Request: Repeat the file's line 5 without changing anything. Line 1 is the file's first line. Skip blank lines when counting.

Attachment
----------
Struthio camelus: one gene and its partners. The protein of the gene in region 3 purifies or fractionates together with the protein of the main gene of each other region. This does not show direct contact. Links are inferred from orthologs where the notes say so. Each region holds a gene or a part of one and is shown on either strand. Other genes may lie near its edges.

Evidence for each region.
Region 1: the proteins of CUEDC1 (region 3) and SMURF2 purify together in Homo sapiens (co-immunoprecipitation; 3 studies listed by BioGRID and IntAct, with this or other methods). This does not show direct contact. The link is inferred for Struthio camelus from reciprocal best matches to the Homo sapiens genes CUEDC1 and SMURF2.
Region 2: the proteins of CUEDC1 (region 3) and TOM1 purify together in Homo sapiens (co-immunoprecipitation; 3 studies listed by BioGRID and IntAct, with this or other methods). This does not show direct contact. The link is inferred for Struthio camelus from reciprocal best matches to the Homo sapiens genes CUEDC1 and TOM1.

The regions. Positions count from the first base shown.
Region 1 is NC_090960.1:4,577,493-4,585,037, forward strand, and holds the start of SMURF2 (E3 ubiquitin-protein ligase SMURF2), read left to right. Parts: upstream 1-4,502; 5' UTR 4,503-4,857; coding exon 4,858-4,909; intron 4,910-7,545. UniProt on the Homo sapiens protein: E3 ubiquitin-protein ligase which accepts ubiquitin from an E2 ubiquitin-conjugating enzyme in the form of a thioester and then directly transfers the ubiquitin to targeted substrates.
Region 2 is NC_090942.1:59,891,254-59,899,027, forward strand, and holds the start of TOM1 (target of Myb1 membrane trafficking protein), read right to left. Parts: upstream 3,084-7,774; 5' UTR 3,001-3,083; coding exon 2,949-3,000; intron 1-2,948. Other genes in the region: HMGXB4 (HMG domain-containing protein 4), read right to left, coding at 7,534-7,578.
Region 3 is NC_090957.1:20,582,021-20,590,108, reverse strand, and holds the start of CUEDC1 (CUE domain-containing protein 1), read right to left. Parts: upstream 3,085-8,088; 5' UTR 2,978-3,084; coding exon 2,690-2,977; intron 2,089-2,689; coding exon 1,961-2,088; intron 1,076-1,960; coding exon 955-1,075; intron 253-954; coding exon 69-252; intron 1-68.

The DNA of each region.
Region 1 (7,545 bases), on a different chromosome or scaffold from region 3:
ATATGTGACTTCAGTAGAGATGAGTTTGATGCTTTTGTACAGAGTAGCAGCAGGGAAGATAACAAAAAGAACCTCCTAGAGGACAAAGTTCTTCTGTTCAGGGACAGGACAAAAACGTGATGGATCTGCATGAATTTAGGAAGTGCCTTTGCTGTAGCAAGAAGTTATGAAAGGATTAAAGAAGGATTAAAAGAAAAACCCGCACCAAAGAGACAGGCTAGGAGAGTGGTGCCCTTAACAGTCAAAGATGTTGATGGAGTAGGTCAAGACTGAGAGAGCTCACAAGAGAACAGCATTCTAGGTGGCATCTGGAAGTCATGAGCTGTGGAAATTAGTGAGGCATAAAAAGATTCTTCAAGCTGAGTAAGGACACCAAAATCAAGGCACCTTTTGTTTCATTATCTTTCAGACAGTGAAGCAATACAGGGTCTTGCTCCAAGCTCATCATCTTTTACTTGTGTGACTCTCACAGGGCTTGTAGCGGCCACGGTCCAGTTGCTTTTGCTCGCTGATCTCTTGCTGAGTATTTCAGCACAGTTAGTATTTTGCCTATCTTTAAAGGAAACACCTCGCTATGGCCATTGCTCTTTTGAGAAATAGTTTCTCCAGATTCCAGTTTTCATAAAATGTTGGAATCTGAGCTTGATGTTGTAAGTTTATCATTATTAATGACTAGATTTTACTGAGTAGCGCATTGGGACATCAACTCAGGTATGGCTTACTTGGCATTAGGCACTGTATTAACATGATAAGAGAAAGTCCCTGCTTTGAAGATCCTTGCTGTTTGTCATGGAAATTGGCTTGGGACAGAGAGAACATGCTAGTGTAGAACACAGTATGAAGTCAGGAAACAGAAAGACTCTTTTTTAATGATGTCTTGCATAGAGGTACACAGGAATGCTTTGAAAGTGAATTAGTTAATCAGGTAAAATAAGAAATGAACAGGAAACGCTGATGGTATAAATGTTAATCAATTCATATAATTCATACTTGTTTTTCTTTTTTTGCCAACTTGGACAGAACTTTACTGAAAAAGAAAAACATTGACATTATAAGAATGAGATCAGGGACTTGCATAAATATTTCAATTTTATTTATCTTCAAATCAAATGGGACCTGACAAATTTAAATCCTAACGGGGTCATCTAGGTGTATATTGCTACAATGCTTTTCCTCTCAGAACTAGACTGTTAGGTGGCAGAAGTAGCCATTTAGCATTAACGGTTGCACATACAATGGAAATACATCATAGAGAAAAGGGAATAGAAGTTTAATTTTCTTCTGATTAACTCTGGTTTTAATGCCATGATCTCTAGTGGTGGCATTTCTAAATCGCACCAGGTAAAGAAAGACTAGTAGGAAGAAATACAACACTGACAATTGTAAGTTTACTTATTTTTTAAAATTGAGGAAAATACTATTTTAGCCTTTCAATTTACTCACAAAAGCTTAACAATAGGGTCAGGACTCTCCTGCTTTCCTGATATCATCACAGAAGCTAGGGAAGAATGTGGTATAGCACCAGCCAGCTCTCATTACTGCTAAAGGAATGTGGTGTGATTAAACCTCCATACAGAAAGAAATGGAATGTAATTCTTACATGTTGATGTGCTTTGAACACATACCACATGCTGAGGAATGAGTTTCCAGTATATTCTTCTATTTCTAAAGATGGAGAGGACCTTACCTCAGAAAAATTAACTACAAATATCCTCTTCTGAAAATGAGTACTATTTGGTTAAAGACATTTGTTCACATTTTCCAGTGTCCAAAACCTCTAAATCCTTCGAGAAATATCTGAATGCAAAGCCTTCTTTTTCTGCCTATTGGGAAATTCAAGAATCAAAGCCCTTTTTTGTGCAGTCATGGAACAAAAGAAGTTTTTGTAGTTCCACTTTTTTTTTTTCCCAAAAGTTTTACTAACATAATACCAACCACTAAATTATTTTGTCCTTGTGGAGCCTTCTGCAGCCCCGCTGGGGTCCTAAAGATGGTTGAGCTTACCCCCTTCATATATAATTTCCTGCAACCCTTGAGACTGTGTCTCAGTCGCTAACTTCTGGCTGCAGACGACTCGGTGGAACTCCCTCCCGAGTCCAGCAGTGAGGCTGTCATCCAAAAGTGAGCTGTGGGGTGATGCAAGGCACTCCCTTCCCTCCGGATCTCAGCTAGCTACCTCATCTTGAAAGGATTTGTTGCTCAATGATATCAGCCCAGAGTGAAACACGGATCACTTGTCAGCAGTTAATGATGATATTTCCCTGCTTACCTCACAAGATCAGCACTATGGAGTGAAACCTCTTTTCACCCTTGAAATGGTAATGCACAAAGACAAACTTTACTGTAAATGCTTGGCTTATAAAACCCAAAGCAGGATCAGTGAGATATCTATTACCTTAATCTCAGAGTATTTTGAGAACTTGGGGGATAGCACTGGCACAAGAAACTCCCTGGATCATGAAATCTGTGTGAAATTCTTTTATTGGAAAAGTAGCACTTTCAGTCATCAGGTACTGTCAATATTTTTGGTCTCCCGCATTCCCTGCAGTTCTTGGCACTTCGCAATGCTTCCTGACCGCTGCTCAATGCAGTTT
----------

The regions. Positions count from the first base shown.